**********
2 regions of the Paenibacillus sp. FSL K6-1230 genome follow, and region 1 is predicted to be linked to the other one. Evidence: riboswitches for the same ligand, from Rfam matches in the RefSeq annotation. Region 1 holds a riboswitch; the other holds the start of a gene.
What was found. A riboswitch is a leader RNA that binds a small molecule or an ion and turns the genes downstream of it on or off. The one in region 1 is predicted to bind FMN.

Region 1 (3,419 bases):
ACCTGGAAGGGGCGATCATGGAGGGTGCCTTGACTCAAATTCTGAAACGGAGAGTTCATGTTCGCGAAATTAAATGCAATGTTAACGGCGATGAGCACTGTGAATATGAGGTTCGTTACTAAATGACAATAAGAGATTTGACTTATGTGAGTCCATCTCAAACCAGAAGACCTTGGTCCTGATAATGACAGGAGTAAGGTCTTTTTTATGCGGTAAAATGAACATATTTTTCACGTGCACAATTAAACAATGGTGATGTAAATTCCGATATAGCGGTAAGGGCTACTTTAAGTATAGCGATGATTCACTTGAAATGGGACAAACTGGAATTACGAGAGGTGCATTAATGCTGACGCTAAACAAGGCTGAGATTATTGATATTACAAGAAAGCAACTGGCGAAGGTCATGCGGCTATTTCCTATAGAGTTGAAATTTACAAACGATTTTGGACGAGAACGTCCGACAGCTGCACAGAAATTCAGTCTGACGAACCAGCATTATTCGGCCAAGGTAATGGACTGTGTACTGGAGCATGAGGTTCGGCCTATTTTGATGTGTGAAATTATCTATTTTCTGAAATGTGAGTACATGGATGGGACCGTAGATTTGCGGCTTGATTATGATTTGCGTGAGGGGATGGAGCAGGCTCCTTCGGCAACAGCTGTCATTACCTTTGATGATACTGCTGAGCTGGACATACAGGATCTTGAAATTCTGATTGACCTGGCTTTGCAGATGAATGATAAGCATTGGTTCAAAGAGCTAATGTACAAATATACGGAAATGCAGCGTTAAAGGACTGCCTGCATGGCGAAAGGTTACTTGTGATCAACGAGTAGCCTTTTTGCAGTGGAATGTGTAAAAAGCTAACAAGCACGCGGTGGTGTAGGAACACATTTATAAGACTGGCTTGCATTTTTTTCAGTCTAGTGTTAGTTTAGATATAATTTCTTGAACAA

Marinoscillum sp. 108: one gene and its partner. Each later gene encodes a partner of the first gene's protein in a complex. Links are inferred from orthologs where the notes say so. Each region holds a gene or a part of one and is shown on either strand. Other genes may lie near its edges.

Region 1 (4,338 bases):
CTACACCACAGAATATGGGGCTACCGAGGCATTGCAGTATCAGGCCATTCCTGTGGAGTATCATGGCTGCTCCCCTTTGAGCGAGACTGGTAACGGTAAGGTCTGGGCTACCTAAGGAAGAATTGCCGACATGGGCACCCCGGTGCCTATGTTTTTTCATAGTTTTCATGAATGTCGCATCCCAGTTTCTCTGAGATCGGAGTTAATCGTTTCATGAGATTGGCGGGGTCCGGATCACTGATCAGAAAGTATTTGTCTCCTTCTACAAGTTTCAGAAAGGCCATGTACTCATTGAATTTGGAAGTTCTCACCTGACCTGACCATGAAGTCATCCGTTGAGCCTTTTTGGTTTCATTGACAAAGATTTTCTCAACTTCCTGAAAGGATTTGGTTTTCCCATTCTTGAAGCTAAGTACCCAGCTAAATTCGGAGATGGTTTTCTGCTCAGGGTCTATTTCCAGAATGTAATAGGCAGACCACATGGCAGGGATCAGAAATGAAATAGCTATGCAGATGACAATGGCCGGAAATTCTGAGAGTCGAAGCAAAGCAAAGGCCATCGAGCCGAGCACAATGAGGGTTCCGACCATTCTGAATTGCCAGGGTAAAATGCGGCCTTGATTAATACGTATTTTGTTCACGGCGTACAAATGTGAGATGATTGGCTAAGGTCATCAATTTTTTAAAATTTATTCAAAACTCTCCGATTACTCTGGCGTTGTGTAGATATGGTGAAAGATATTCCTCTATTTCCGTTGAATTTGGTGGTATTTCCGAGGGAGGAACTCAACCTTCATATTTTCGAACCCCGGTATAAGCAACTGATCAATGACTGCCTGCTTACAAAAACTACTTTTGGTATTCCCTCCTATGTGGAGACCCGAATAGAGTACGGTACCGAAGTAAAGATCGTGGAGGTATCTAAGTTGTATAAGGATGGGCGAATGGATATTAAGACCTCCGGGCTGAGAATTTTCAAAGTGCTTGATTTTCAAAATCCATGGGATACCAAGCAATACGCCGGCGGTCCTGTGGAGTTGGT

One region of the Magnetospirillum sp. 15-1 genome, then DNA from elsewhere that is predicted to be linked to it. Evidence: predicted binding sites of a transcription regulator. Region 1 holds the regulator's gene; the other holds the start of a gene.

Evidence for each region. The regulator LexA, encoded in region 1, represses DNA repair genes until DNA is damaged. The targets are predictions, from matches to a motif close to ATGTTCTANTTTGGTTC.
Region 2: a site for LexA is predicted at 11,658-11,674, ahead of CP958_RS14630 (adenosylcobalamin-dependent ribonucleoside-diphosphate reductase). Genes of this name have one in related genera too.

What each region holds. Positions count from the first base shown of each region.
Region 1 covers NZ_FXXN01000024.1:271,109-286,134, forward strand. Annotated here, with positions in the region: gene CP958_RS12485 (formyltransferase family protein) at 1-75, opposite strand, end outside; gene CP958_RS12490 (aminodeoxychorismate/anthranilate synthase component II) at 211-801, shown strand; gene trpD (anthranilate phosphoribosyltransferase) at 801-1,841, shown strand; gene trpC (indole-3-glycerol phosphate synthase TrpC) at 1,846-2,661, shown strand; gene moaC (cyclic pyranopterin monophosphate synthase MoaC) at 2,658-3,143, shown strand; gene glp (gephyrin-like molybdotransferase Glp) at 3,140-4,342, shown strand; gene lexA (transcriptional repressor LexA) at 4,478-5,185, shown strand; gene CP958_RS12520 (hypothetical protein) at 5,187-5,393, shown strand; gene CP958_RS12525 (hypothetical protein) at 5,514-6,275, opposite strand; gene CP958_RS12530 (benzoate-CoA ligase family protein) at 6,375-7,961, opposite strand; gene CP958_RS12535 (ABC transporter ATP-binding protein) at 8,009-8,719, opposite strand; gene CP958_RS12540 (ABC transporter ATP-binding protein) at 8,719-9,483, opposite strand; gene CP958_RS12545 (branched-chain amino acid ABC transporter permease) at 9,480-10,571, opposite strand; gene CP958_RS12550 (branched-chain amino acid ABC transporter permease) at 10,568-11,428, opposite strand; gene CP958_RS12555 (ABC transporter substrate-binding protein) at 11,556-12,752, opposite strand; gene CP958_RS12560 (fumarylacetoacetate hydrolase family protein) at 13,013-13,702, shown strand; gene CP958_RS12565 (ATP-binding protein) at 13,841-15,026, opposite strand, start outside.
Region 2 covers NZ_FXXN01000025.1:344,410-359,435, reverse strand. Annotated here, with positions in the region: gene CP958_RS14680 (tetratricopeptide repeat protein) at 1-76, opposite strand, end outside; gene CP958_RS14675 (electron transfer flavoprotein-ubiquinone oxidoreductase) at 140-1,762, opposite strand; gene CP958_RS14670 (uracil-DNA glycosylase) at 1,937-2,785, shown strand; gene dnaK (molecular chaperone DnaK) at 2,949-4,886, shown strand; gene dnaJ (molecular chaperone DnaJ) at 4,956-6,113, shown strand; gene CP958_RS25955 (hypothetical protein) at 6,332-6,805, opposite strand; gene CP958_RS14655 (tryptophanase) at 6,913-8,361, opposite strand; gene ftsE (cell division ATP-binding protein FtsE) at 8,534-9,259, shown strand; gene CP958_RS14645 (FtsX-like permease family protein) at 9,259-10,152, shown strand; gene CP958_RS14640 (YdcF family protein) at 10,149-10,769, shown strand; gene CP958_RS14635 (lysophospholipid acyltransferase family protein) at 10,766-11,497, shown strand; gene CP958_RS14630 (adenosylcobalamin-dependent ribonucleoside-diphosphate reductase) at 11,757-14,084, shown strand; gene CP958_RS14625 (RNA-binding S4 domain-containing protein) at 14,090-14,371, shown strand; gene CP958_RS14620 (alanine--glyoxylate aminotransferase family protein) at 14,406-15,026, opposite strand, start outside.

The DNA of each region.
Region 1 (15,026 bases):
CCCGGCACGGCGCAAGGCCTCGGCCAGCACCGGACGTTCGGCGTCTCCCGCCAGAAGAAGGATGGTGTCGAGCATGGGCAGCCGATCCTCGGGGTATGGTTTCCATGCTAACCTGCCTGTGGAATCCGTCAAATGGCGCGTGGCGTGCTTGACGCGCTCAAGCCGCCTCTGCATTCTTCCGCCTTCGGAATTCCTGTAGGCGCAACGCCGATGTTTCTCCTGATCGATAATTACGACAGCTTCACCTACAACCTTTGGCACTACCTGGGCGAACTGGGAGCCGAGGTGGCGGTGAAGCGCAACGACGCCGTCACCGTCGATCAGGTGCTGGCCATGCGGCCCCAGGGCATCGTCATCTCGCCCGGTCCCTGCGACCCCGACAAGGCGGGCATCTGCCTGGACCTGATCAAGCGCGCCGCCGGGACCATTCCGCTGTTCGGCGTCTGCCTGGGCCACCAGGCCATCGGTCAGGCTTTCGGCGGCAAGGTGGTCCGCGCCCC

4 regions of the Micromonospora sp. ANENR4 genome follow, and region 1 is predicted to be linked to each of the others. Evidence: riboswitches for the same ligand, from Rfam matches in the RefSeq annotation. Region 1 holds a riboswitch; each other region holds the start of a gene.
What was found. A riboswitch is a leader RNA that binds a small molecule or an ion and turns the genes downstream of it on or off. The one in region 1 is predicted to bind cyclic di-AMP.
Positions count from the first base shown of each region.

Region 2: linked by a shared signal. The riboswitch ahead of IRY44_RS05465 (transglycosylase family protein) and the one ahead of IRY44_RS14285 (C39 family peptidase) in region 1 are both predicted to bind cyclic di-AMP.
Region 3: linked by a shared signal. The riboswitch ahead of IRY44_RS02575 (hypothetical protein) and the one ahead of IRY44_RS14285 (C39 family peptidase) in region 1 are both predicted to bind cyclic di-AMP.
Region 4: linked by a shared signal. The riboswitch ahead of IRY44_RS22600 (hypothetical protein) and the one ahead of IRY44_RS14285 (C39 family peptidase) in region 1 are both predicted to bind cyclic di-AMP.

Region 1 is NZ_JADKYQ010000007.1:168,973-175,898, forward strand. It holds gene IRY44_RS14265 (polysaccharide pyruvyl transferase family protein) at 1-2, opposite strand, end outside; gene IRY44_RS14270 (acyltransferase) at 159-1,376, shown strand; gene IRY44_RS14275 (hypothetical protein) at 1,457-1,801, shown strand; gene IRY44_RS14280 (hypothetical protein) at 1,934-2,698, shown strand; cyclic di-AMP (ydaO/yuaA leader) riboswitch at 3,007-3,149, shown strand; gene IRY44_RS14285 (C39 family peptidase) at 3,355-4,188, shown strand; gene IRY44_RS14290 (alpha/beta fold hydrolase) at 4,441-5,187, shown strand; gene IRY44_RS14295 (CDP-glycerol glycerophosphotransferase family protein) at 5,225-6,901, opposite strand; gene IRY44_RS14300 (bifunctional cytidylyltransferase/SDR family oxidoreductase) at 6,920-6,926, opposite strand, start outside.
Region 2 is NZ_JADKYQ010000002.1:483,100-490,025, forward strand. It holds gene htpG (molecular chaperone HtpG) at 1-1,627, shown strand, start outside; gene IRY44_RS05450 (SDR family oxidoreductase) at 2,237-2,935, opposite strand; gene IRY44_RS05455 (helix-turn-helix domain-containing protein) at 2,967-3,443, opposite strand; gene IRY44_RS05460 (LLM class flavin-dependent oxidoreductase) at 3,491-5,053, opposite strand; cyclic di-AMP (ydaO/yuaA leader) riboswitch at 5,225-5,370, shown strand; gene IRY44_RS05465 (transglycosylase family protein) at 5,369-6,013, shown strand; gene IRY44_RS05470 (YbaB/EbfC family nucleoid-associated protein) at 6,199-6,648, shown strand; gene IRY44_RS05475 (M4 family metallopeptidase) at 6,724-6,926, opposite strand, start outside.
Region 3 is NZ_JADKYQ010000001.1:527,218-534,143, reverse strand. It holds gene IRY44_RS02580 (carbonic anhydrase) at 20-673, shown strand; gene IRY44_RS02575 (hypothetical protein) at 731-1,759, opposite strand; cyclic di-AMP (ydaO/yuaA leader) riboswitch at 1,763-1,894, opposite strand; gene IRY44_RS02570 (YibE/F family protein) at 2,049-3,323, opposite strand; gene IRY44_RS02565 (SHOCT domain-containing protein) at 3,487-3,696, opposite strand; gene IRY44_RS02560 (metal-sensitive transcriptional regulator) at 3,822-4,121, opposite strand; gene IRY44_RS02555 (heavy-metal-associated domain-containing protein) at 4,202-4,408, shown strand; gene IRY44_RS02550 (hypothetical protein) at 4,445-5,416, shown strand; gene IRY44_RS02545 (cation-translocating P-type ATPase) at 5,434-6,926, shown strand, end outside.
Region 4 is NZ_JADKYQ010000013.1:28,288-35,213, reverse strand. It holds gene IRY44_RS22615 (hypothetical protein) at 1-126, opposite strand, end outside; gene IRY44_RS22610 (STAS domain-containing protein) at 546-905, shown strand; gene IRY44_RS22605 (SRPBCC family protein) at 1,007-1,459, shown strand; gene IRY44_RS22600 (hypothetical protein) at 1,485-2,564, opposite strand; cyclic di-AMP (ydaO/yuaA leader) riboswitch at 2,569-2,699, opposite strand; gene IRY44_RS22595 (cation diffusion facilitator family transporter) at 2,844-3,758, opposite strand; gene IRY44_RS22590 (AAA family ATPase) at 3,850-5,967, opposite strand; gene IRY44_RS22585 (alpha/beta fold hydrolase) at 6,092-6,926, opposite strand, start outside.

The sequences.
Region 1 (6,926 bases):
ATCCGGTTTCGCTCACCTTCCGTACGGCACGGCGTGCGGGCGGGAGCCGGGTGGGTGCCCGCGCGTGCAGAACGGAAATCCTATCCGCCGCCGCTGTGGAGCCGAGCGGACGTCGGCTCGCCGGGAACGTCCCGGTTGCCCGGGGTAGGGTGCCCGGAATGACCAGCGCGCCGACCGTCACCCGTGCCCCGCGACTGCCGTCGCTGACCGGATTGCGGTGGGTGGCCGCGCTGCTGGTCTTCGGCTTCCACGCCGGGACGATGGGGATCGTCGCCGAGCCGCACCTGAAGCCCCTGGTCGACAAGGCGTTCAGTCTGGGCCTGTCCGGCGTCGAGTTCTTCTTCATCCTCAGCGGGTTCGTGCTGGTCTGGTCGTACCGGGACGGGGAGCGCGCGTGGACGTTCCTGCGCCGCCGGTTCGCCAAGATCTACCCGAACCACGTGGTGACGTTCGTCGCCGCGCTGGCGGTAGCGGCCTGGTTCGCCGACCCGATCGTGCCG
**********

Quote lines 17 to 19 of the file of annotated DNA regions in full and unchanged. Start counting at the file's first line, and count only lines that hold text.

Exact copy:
4 regions of the Micromonospora sp. ANENR4 genome follow, and region 1 is predicted to be linked to each of the others. Evidence: riboswitches for the same ligand, from Rfam matches in the RefSeq annotation. Region 1 holds a riboswitch; each other region holds the start of a gene.
What was found. A riboswitch is a leader RNA that binds a small molecule or an ion and turns the genes downstream of it on or off. The one in region 1 is predicted to bind cyclic di-AMP.
Positions count from the first base shown of each region.